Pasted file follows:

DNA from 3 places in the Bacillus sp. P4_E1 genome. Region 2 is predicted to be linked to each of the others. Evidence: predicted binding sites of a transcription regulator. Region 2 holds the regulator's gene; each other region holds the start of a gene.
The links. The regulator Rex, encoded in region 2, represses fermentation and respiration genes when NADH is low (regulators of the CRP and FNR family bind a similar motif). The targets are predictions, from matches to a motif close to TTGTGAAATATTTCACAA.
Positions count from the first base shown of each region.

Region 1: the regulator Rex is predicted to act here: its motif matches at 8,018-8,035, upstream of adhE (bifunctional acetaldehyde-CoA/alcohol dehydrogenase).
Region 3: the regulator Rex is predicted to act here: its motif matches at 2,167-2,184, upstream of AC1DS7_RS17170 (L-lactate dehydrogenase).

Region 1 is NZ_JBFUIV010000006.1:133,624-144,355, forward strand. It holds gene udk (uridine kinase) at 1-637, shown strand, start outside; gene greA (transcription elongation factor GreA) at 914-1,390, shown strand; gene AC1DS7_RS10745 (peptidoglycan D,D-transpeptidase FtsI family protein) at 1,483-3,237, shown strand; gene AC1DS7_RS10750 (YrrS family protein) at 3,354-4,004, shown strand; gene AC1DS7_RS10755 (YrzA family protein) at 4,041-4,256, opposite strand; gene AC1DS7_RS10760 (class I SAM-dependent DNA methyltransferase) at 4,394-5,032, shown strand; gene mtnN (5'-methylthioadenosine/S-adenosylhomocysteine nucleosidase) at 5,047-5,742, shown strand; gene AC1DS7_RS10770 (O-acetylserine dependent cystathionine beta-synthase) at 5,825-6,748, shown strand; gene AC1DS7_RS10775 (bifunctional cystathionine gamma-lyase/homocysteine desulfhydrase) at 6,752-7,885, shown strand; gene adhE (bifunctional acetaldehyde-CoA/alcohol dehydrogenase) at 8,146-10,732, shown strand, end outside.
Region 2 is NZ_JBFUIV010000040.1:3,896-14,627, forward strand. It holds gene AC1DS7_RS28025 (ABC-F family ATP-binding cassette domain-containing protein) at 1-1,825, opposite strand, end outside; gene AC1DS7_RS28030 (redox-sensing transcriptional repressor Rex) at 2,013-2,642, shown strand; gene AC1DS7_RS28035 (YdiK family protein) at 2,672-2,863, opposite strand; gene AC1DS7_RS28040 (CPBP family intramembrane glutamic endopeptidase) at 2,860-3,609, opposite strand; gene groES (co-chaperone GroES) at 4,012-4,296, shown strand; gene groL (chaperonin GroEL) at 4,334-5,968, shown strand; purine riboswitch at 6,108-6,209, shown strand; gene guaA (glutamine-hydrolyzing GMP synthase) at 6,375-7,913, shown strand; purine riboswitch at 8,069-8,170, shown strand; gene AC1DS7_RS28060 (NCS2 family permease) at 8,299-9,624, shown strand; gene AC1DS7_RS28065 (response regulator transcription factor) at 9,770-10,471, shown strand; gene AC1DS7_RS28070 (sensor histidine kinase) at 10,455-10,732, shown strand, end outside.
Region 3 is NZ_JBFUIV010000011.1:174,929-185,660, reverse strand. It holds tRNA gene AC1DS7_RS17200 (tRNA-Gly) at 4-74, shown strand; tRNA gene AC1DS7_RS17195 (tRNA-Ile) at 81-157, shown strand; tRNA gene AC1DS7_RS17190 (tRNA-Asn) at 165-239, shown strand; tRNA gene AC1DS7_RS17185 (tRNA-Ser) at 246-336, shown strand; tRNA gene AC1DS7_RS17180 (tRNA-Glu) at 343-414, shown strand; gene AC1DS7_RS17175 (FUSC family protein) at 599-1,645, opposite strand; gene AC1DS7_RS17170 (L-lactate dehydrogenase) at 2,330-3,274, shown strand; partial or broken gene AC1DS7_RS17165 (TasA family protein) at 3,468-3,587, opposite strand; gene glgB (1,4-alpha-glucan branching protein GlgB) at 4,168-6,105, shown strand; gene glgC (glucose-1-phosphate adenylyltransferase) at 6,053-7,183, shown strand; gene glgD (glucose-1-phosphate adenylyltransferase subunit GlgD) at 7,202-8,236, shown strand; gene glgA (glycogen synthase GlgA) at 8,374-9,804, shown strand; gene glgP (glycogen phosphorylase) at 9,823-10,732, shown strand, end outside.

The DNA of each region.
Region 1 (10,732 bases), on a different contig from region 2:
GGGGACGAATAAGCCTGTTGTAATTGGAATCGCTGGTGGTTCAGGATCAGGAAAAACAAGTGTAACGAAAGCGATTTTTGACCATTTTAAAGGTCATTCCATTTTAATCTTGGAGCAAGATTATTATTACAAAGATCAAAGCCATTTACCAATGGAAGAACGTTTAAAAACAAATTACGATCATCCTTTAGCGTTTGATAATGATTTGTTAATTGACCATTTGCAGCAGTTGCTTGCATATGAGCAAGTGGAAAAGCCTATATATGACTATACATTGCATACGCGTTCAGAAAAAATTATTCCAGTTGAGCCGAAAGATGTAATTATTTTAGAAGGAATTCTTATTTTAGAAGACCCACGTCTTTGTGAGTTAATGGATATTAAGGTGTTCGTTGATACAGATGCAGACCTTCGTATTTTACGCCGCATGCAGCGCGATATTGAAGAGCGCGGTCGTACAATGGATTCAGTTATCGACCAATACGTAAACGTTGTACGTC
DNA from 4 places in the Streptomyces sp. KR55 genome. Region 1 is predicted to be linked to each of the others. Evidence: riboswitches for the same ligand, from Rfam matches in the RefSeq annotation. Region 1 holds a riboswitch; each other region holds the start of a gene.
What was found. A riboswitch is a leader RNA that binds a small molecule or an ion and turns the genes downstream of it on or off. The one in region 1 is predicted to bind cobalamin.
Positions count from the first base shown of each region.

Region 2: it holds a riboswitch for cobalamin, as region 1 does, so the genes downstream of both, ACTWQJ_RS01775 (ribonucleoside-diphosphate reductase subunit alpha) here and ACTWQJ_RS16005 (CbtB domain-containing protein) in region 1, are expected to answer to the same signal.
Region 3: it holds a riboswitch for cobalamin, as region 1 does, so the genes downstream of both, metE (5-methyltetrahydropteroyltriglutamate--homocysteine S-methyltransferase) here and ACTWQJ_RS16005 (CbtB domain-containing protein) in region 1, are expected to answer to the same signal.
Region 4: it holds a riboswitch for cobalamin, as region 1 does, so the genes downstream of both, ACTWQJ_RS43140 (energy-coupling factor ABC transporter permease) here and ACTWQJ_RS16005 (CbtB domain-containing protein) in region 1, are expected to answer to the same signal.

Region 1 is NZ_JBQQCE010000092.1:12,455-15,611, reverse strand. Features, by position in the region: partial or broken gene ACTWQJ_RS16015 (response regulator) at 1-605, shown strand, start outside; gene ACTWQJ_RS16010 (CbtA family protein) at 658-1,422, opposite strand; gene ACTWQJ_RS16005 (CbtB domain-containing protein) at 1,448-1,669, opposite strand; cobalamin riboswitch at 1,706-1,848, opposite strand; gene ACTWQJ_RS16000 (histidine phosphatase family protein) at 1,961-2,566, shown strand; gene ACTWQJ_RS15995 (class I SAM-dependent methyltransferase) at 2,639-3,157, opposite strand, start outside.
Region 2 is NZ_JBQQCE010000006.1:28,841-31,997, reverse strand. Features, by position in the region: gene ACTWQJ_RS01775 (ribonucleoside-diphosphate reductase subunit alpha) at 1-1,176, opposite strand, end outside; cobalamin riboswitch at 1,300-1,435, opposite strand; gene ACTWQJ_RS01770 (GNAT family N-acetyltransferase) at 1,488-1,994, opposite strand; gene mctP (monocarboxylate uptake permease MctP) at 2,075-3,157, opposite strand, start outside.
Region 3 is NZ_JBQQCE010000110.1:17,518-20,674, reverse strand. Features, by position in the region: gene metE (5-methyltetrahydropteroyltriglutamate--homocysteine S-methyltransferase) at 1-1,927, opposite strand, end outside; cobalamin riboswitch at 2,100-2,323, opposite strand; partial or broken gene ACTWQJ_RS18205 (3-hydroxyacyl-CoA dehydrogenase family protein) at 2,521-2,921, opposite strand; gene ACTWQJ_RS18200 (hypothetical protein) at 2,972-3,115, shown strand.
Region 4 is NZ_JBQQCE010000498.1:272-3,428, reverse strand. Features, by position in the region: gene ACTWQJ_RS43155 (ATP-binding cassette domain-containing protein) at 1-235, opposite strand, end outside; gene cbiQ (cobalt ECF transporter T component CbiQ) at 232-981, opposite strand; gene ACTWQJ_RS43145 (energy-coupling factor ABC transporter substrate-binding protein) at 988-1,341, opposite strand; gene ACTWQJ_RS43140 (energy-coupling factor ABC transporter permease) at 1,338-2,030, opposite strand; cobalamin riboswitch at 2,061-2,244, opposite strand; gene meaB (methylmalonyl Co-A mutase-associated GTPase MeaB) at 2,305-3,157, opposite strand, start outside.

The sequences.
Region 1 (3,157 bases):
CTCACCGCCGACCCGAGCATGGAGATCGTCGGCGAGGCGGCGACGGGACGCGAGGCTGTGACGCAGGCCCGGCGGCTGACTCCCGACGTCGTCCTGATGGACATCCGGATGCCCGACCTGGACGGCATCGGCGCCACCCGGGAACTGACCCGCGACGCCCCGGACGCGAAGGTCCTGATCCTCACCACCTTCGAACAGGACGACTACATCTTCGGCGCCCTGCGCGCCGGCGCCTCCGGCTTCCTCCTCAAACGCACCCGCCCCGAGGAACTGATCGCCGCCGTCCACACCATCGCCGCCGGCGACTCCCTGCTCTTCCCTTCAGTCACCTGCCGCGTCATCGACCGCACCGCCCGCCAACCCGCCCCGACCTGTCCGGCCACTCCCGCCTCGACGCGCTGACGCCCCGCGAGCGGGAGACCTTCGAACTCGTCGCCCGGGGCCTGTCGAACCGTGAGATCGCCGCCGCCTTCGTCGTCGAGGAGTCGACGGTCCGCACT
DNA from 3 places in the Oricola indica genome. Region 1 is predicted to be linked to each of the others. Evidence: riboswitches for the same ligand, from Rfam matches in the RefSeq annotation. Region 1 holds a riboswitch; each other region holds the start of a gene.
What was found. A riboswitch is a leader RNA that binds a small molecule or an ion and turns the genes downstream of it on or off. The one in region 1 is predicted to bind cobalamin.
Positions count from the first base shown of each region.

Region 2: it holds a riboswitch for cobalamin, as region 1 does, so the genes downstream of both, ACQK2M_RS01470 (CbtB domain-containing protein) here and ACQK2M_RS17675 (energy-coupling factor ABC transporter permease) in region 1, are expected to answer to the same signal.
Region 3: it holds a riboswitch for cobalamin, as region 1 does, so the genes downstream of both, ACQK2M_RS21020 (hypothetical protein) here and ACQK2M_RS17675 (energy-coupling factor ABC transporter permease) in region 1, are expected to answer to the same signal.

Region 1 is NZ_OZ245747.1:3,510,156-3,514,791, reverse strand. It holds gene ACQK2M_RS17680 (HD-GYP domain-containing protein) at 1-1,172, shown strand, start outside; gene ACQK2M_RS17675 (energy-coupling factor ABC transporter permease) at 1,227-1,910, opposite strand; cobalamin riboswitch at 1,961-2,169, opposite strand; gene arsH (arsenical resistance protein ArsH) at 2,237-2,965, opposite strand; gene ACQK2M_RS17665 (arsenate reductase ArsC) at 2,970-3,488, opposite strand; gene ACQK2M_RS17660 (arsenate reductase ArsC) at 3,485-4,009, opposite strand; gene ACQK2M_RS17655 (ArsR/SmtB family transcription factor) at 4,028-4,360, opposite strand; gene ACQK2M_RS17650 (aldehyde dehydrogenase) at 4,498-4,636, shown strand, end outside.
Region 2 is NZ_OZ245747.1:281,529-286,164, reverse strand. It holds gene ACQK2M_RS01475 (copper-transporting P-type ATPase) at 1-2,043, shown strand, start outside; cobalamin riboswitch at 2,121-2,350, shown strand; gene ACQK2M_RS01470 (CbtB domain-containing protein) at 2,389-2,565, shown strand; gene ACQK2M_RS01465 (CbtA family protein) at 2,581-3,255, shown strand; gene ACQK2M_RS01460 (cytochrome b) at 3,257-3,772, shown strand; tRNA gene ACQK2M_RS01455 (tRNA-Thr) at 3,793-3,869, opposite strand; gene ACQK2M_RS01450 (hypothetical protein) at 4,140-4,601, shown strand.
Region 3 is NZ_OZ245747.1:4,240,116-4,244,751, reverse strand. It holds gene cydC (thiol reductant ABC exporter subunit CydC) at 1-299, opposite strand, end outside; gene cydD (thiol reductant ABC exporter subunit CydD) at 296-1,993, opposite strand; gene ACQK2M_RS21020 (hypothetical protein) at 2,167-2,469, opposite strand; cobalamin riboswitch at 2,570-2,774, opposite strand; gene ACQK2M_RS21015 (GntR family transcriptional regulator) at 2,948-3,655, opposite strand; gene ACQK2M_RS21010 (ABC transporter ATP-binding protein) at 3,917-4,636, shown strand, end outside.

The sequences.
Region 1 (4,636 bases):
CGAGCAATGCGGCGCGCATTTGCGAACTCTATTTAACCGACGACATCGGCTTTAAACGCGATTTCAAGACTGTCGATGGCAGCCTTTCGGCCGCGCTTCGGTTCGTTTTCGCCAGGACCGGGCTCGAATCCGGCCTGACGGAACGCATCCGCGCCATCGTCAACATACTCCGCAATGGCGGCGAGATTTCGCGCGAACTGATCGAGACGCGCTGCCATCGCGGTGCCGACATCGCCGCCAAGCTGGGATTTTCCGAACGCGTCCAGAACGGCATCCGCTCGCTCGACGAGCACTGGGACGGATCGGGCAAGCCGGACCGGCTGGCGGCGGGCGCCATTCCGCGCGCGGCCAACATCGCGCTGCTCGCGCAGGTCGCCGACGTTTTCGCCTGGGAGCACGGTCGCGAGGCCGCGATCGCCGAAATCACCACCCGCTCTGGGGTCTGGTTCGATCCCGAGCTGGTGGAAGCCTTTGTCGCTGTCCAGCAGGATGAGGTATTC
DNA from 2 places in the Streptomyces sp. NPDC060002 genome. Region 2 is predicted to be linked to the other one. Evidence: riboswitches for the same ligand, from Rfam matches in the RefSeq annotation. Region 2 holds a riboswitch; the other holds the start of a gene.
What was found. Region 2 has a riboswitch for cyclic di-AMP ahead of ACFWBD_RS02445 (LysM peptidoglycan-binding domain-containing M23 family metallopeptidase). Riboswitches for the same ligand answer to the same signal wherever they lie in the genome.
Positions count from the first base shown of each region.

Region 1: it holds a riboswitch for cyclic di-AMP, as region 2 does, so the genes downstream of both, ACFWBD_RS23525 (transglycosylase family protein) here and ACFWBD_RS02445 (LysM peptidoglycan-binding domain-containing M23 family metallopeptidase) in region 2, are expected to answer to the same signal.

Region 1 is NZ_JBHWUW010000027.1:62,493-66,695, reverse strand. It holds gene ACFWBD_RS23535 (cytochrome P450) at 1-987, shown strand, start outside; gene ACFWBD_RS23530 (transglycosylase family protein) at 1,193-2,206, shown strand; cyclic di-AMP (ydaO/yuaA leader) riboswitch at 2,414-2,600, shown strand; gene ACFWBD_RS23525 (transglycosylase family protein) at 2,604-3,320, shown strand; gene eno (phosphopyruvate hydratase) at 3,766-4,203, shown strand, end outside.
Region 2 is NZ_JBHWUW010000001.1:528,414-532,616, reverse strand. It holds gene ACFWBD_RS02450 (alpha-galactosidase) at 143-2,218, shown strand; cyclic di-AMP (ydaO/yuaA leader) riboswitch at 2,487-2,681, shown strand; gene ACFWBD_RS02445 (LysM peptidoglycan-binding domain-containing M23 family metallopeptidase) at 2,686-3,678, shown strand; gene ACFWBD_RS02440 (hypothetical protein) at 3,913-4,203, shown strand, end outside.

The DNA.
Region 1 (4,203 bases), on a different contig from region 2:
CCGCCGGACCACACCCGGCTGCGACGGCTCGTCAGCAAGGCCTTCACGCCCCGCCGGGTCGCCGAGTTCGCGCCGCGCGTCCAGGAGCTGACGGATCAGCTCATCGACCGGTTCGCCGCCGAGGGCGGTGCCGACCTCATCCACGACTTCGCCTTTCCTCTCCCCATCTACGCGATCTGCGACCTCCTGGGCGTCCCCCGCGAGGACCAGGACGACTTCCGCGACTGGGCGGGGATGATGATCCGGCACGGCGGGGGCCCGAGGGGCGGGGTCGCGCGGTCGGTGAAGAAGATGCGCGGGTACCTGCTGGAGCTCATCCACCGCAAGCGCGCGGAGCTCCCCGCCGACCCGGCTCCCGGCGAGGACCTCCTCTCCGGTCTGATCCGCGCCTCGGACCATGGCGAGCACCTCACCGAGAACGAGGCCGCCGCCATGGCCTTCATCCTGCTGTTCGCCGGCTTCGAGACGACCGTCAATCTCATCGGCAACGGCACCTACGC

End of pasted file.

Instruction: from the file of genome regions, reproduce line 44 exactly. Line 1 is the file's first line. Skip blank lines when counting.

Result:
CCGCCGGACCACACCCGGCTGCGACGGCTCGTCAGCAAGGCCTTCACGCCCCGCCGGGTCGCCGAGTTCGCGCCGCGCGTCCAGGAGCTGACGGATCAGCTCATCGACCGGTTCGCCGCCGAGGGCGGTGCCGACCTCATCCACGACTTCGCCTTTCCTCTCCCCATCTACGCGATCTGCGACCTCCTGGGCGTCCCCCGCGAGGACCAGGACGACTTCCGCGACTGGGCGGGGATGATGATCCGGCACGGCGGGGGCCCGAGGGGCGGGGTCGCGCGGTCGGTGAAGAAGATGCGCGGGTACCTGCTGGAGCTCATCCACCGCAAGCGCGCGGAGCTCCCCGCCGACCCGGCTCCCGGCGAGGACCTCCTCTCCGGTCTGATCCGCGCCTCGGACCATGGCGAGCACCTCACCGAGAACGAGGCCGCCGCCATGGCCTTCATCCTGCTGTTCGCCGGCTTCGAGACGACCGTCAATCTCATCGGCAACGGCACCTACGC